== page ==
Opening Minds
  • MENTAL HEALTH

    We are a private grantmaking foundation that uses its resources to improve the quality, scope, and delivery of mental health services in Michigan

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  • PARTNER

    We partner with organizations that deliver mental health care and services to develop, evaluate and implement best practice treatment programs

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  • COLLABORATE

    We collaborate with other funders to leverage mental health resources into our community

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Featured News

“Opening Minds Ending Stigma: Campus Challenges”

New TV Special and Public Service Announcements starring young people to raise awareness about mental health and seeking help There’s a mental health crisis facing college students. One in five young people between the ages of 14 to 24 will experience mental illness. Left untreated, it can cause bigger problems later. With September being Suicide Prevention Month and many victims –particularly young people experiencing mental health disorders, the Ethel and James Flinn Foundation and the Michigan Department...


Recent News

Mental Illness Series – September, 2017

The Ethel and James Flinn Foundation partnered with Metro Parent to create a year-long series of articles promoting mental illness awareness and understanding. We invite you...



Mental Illness Series – August, 2017

The Ethel and James Flinn Foundation partnered with Metro Parent to create a year-long series of articles promoting mental illness awareness and understanding. We invite you...



Featured Video

Opening Minds – Breaking Barriers

It impacts every family, every neighborhood, every race and religion. But mental health conditions are treatable.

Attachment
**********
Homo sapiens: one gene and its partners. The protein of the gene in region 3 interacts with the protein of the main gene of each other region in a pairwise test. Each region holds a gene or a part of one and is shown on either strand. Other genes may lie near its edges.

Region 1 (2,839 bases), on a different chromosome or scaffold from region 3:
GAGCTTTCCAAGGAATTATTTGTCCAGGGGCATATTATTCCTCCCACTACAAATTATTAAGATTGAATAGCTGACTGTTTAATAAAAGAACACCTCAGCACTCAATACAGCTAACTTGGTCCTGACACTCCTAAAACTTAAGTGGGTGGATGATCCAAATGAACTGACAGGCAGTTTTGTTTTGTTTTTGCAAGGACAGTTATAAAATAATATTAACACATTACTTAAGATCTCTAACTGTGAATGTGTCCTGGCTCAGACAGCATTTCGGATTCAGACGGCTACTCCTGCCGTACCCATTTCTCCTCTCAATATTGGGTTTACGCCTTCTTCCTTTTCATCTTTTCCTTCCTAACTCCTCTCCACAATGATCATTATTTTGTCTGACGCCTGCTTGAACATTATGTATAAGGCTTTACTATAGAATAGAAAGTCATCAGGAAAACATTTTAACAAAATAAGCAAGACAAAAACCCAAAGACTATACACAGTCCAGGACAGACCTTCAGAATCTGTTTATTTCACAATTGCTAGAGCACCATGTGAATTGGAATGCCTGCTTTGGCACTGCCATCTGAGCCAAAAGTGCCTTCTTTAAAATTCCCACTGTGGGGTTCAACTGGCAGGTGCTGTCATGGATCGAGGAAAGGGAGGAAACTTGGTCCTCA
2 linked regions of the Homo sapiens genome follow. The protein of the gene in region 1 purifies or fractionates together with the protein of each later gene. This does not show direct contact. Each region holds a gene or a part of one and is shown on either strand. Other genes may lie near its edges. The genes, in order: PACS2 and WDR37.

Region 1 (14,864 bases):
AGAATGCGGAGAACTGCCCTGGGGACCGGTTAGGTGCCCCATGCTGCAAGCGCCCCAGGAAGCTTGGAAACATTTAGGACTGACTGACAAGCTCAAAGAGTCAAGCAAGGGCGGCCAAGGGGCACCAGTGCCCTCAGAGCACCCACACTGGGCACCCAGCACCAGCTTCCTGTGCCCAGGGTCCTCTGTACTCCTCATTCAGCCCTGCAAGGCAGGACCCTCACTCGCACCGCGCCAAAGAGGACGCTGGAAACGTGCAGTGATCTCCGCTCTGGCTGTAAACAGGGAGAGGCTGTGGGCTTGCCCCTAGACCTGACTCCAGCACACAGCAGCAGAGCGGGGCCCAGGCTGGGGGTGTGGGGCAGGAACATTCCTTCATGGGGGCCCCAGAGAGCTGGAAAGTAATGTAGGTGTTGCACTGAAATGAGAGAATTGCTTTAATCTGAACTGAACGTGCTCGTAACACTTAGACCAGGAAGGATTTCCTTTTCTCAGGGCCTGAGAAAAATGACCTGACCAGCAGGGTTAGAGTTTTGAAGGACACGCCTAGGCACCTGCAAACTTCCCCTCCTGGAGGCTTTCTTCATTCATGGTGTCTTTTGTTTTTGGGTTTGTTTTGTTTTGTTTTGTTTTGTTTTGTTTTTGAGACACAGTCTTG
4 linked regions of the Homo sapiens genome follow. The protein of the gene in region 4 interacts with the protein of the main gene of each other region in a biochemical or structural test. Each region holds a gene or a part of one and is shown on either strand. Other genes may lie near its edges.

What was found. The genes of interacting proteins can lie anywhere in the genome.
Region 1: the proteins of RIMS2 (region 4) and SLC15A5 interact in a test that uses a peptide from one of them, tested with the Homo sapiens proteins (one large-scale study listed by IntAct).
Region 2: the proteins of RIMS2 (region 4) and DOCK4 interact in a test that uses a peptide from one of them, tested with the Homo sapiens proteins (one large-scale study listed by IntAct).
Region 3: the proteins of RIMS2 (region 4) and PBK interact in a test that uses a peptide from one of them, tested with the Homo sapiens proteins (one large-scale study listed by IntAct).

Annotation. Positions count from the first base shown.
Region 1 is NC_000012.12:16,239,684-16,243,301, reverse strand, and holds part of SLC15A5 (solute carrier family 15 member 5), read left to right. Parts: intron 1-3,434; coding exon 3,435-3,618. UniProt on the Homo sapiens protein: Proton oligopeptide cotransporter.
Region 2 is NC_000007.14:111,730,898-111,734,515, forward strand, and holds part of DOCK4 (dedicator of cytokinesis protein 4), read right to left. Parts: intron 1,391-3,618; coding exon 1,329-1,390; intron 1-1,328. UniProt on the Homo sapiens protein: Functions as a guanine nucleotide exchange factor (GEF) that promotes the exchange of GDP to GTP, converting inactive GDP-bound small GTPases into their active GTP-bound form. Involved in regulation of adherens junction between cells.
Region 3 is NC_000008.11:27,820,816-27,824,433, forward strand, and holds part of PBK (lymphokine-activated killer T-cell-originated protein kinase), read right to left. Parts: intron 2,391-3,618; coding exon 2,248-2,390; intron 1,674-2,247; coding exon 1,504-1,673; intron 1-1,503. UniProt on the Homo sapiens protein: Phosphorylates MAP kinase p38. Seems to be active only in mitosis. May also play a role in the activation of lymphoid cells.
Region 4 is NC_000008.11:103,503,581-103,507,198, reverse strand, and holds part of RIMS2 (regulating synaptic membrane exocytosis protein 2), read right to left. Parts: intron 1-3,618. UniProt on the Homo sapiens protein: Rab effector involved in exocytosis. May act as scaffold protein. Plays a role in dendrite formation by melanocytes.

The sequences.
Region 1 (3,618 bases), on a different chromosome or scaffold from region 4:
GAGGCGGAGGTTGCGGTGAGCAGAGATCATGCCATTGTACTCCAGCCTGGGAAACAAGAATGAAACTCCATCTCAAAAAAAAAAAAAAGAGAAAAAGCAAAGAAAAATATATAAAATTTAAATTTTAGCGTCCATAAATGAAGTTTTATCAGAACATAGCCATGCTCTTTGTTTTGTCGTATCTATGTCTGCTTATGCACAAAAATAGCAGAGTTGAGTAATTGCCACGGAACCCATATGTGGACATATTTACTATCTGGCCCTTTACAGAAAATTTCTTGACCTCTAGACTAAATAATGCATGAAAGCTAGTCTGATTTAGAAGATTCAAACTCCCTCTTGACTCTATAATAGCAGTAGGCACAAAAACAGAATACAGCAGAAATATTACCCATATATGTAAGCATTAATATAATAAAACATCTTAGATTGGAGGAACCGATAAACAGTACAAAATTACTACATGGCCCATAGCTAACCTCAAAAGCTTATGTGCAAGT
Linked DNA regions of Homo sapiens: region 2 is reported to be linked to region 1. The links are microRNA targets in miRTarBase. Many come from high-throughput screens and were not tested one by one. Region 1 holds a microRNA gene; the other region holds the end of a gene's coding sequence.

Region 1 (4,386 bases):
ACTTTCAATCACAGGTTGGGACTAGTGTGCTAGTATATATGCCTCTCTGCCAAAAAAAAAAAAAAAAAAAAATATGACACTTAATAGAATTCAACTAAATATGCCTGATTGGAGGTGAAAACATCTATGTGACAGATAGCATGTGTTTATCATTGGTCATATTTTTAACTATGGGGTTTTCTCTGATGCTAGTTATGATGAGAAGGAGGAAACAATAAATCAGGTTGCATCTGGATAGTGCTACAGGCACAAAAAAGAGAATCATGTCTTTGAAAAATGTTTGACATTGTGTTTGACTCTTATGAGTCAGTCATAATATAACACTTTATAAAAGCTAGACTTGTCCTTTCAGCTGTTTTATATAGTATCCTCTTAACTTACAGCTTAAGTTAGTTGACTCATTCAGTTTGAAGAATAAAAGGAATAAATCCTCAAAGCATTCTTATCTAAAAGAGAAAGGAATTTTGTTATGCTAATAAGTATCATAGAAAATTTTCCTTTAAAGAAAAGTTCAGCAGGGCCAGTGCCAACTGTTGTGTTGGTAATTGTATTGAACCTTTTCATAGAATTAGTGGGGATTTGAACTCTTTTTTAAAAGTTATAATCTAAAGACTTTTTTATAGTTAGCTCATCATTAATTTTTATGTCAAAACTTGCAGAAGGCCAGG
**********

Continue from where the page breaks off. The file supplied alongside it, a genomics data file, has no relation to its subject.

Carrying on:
Opening Minds Ending Stigma: Breaking Barriers,” a riveting 30-minute documentary is a program that features candid and inspiring stories of Michigan families impacted by mental illness, who, following treatment and recovery, are actively involved in mental health advocacy and support.

OPENING MINDS ENDING STIGMA, a statewide campaign launched a year ago by the Ethel and James Flinn Foundation and the Michigan Department of Health and Human Services, is debuting a new mental health awareness broadcast in May to coincide with Mental Health Month.

While one in five people will experience a mental health condition in a given year, too often help is not sought. Often it is stigma that may come from our own expectations, our family’s, as well as cultural and religious views that present additional roadblocks. Communities of color are often more reluctant to talk about mental health (the National Alliance on Mental Illness found African Americans are 20-percent more likely to experience severe mental health conditions). But there is help!

Mental illness is a health condition, that is treatable –just as physical conditions like diabetes or heart disease. Research has shown people with mental health conditions can live full productive lives.  Research has also shown that without proper treatment, mental health conditions can worsen and make day-to-day life difficult.